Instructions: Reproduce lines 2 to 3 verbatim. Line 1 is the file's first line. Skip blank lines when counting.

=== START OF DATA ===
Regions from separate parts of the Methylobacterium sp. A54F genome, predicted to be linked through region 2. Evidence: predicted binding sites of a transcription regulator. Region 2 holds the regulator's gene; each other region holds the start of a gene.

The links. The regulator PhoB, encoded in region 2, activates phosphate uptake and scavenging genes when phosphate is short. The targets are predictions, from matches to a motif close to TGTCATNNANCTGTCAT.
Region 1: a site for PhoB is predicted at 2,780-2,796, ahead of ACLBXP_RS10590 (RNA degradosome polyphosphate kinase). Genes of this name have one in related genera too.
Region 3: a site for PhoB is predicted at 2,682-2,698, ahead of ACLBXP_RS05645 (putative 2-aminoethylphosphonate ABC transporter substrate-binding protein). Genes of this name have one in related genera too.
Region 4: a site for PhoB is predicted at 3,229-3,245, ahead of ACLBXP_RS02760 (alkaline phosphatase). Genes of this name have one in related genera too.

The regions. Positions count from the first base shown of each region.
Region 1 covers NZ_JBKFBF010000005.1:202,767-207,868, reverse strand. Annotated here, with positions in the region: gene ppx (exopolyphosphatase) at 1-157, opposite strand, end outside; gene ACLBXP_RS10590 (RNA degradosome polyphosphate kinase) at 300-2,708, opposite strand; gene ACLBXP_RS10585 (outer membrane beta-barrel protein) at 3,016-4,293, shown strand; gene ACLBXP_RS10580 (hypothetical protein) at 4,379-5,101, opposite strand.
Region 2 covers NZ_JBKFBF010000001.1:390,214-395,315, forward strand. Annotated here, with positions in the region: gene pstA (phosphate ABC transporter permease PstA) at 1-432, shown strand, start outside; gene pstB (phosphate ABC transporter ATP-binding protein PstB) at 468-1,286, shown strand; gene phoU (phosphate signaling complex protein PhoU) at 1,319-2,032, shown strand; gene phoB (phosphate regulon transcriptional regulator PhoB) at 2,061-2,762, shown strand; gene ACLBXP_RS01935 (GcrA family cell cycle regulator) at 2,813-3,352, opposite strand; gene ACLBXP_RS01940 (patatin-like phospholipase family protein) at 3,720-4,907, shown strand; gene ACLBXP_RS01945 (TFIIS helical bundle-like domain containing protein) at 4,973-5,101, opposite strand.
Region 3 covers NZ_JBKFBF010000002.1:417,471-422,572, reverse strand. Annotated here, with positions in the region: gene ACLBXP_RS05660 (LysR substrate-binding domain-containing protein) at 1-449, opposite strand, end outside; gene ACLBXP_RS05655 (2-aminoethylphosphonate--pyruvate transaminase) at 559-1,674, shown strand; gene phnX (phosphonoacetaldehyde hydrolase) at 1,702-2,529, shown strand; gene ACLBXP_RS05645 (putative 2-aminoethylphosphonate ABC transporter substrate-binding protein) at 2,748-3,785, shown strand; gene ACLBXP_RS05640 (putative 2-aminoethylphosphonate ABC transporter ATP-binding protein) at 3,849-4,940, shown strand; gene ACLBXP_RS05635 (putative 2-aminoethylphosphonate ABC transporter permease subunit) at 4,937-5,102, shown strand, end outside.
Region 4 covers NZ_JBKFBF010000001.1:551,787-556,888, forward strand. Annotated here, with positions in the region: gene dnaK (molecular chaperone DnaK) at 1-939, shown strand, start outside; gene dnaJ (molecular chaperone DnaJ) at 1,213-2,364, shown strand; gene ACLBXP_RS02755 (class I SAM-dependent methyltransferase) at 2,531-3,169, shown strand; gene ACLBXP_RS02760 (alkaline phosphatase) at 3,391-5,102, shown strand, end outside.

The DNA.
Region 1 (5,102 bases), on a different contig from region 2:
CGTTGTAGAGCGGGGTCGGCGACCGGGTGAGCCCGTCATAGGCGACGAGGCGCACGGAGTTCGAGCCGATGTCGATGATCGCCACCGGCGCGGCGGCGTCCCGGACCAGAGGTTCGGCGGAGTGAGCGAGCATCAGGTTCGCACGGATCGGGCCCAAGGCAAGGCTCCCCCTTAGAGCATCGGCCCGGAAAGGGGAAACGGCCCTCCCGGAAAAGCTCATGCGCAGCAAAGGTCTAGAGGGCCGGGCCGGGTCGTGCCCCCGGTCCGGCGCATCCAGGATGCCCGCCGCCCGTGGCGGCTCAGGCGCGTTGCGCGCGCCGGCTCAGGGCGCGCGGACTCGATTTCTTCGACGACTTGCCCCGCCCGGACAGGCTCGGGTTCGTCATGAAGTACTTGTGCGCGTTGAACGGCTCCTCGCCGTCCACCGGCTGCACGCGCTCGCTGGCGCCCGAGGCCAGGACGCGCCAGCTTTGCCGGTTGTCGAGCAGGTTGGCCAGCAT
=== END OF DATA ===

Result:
The links. The regulator PhoB, encoded in region 2, activates phosphate uptake and scavenging genes when phosphate is short. The targets are predictions, from matches to a motif close to TGTCATNNANCTGTCAT.
Region 1: a site for PhoB is predicted at 2,780-2,796, ahead of ACLBXP_RS10590 (RNA degradosome polyphosphate kinase). Genes of this name have one in related genera too.